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White House Forum on Inflation Question-and-Answer Session by Telephone With Participants in the Forum in Hartlord, Connecticut.

November 08, 1978



AMBASSADOR STRAUSS. Can you hear us all right?

THE PRESIDENT. I hear you fine, yes.

AMBASSADOR STRAUSS. Mr. President, we're in, as you know, in Hartford, Connecticut, and Charlie Schultze, Fred Kahn, Ray Marshall, Esther Peterson, Lee Kling, and myself are here for our second inflation forum, much the same format we had in St. Louis.

Before we begin, Mr. President, I want to tell you that I was very brief when I opened this meeting, and I asked everyone to be exceedingly brief. And Schultze told this crowd that I didn't have the nerve to say that to you. Now, Mr. President, f do want to say to you that we were all a little lengthy in St. Louis, even including our Washington call. [Laughter] So, now I've shown this crowd I'm not afraid to say that to you, Mr. President.

I'll begin with the first question. The first question will be asked of you, Mr. President by Johnny Driscoll, whom you know, who's president of the Connecticut State Labor Council, AFL-CIO.

Mr. President, before he takes his question to you, would you make such statement as you would care to make?

THE PRESIDENT. Bob, you've taken up so much time telling me to be brief, I think I'll go just right directly to the question. [Laughter]

John Driscoll, go ahead.

MR. DRISCOLL. Mr. President, we sympathize with you in the tremendous problem that you're trying to deal with in the matter of inflation. And I'm very pleased that you have decided to take your case to the country in this way, to ask how people feel about it.

When you were sailing out of New London with the Navy, I don't know whether you had much of a chance to find out how Connecticut people act, but I hope you did find out then, or since then, that we do like to have questions answered. And I'd like to pose one to you which occurred to me after I read your proposals on this matter; and that is, in connection with wages and prices, you've proposed a pretty self-monitoring plan with regard to wages.

Every employer will be making sure that wages are held down to that 7 percent, compensation of all kinds held down to that 7 percent. But there isn't that much of an incentive or that much of a monitoring process, as I can see it, for prices.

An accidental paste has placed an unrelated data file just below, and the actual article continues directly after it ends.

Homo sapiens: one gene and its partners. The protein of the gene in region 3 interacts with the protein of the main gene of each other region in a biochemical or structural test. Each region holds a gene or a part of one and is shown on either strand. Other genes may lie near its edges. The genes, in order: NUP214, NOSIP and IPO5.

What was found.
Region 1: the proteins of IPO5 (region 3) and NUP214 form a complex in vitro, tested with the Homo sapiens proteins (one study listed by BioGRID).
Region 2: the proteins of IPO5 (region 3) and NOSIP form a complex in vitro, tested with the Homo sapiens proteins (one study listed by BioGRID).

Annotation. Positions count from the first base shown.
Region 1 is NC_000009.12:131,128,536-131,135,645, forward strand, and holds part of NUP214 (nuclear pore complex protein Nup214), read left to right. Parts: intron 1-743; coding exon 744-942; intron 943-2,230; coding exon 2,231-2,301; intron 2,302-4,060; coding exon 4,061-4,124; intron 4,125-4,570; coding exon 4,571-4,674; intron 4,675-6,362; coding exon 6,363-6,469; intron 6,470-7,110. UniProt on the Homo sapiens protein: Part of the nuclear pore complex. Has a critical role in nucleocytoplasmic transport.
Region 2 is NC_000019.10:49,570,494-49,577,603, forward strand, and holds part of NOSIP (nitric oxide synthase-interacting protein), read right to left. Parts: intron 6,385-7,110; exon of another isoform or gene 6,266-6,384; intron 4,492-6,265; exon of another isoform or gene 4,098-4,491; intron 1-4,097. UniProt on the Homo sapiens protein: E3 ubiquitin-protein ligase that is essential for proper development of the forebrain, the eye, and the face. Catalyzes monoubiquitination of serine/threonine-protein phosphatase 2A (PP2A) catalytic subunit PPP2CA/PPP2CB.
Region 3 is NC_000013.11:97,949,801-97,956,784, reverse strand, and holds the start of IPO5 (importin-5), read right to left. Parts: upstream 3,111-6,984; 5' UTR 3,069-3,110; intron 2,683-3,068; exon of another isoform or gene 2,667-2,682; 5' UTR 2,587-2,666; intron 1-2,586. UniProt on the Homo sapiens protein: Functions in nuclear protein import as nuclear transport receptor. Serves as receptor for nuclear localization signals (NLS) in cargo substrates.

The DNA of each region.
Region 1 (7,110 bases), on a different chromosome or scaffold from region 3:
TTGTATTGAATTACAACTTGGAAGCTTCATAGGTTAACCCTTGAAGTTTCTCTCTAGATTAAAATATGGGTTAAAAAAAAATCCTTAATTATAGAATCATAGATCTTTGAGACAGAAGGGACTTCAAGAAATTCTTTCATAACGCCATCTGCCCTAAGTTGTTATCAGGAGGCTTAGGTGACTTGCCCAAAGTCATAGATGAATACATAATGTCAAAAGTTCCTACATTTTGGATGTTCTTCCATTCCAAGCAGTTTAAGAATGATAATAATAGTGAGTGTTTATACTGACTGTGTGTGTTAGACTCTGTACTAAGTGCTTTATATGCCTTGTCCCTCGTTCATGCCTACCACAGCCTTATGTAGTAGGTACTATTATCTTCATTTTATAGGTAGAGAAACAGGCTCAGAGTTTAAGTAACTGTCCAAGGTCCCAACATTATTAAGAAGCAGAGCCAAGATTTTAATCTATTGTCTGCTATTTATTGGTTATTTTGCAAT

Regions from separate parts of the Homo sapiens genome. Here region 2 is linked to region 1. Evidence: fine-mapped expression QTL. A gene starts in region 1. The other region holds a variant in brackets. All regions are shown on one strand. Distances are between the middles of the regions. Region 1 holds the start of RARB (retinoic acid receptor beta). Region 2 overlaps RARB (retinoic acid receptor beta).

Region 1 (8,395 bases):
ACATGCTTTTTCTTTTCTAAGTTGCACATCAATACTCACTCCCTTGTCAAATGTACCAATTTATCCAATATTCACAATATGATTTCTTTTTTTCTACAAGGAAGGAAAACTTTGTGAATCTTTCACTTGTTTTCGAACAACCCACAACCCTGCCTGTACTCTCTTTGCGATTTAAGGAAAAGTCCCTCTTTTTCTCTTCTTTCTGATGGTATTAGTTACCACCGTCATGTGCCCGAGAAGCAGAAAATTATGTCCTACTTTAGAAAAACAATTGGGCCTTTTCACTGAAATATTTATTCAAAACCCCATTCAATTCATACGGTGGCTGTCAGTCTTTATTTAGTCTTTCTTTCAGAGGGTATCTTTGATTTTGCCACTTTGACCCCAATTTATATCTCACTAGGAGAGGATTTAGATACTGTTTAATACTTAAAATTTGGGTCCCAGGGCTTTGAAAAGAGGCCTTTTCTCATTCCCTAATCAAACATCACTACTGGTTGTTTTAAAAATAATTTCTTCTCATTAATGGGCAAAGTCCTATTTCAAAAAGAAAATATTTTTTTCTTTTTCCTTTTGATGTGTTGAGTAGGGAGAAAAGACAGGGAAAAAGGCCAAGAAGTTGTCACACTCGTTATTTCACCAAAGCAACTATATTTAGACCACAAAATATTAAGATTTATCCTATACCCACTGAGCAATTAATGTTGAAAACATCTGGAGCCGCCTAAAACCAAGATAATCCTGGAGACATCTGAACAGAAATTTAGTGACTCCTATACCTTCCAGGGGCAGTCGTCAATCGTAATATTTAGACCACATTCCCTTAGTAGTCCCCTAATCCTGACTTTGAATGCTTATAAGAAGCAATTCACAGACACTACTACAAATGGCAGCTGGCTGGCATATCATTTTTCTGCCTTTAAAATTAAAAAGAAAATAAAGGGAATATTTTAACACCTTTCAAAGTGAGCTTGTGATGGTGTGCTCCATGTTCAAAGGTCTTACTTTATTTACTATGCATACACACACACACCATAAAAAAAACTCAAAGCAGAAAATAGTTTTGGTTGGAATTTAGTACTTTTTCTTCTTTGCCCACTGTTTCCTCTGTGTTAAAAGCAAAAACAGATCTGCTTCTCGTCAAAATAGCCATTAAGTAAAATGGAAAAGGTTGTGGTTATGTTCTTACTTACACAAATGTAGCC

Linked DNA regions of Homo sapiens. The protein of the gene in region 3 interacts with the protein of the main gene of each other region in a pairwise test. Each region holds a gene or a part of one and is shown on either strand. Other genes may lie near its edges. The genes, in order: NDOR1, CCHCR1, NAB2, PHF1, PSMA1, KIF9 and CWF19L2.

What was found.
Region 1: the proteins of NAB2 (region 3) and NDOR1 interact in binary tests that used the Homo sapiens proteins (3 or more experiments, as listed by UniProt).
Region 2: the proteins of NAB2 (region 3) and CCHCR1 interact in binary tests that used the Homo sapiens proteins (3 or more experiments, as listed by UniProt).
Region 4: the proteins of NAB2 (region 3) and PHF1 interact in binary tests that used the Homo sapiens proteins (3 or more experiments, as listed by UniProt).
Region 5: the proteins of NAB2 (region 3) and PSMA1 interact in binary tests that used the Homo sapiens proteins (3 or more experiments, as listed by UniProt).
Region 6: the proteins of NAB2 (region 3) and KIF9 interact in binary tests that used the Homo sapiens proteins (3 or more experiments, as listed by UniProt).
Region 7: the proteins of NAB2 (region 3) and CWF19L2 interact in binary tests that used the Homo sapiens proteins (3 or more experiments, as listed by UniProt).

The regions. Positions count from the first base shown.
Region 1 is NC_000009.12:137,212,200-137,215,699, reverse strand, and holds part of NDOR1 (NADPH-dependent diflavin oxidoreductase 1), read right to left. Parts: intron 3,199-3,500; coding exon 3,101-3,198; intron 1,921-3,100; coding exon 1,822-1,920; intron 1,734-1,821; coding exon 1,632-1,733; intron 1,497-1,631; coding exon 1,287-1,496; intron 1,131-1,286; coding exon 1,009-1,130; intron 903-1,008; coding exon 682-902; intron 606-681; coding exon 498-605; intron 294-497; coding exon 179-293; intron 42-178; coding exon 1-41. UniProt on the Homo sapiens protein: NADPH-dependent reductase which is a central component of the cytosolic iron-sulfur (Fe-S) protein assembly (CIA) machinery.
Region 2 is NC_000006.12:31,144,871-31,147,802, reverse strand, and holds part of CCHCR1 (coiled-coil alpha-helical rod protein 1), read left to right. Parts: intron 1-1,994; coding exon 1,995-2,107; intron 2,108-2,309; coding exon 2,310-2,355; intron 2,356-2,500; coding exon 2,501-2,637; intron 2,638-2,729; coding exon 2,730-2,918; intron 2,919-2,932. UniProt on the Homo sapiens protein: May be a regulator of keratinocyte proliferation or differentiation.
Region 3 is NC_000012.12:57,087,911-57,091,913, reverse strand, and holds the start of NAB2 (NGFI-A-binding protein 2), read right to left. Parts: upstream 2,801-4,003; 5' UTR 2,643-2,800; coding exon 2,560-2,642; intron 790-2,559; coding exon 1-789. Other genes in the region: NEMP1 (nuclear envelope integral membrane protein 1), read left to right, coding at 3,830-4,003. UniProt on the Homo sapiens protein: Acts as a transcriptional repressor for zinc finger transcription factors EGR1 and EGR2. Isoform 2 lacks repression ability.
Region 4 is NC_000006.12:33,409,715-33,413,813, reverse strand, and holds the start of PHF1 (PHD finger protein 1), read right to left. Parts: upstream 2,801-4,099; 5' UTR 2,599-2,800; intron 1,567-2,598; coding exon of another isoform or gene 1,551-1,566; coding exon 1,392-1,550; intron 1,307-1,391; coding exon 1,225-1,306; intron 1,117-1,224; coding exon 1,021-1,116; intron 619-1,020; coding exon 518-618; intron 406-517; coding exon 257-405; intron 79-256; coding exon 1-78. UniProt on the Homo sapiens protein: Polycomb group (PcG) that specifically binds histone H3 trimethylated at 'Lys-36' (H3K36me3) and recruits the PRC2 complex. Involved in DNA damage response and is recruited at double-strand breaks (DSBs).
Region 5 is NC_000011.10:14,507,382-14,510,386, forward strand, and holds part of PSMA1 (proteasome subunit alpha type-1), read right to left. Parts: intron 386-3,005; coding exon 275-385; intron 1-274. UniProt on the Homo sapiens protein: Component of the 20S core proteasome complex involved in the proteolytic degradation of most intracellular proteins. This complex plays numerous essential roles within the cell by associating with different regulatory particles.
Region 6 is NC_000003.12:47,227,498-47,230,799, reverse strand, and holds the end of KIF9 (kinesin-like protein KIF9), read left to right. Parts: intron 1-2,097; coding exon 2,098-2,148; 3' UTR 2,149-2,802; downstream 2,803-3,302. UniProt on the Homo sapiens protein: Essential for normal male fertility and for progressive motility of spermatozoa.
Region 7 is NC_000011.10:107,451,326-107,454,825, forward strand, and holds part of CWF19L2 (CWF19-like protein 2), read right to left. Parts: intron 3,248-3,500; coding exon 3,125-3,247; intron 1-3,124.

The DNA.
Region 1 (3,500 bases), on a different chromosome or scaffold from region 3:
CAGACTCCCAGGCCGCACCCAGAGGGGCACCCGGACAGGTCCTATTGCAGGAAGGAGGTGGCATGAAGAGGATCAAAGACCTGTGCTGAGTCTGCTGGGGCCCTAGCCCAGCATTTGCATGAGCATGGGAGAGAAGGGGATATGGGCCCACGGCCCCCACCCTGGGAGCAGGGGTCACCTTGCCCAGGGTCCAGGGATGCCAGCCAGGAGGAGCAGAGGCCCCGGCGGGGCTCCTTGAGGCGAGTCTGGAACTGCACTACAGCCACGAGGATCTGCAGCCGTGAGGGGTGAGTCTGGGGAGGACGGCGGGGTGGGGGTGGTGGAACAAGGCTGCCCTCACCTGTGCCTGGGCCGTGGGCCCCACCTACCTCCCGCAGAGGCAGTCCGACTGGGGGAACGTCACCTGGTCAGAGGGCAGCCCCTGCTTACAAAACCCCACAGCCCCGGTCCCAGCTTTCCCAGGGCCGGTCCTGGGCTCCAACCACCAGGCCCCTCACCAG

The question is, why did you not use the same kind of built-in control by using the Federal income tax to either give an incentive to management to hold prices down, or to in effect "disreward" them, if I can use that term, if they fail to hold the line.

THE PRESIDENT. John, I think it's obvious that the people of Connecticut have spoken very clearly about tough government budgeting and management, with the results of the election yesterday.

Also, I think it's good to point out that in the last 21, 22 months since I've been in office, the people of your area have benefited substantially because of our economic policies. I think in January of '77, when I became President, you had about an 11-percent unemployment rate in the city of Hartford, and that's been cut almost exactly in half, down to 5.6 percent. In fact, in Greater Hartford, the unemployment rate is less than 4 1/2 percent. But inflation for the last 10 years has been holding at about 6 1/2 percent average. The 3 years before I became President, as you know, it averaged about 8 percent.

We tried to provide a very balanced program and believe we succeeded. The labor wage standard increase would be 7 percent, which is some reduction over previous years' experience, and, of course, we've asked business throughout the Nation, employers who set prices, to hold their own price increases 1/2 percent below the average increase for the last 2 years, which works out, if everyone could comply, to about a 53/4-percent increase.

So, the standards on prices are a little bit more stringent than labor; I think well balanced. We will be monitoring constantly about 4 or 500 of the top businesses in the country to make sure that they do comply. We will use every legal means at our command to induce them to comply-the arousal of public interest, the awarding of contracts on Government purchases, which consist, as you know, of enormous billions of dollars each year, about $85 billion a year.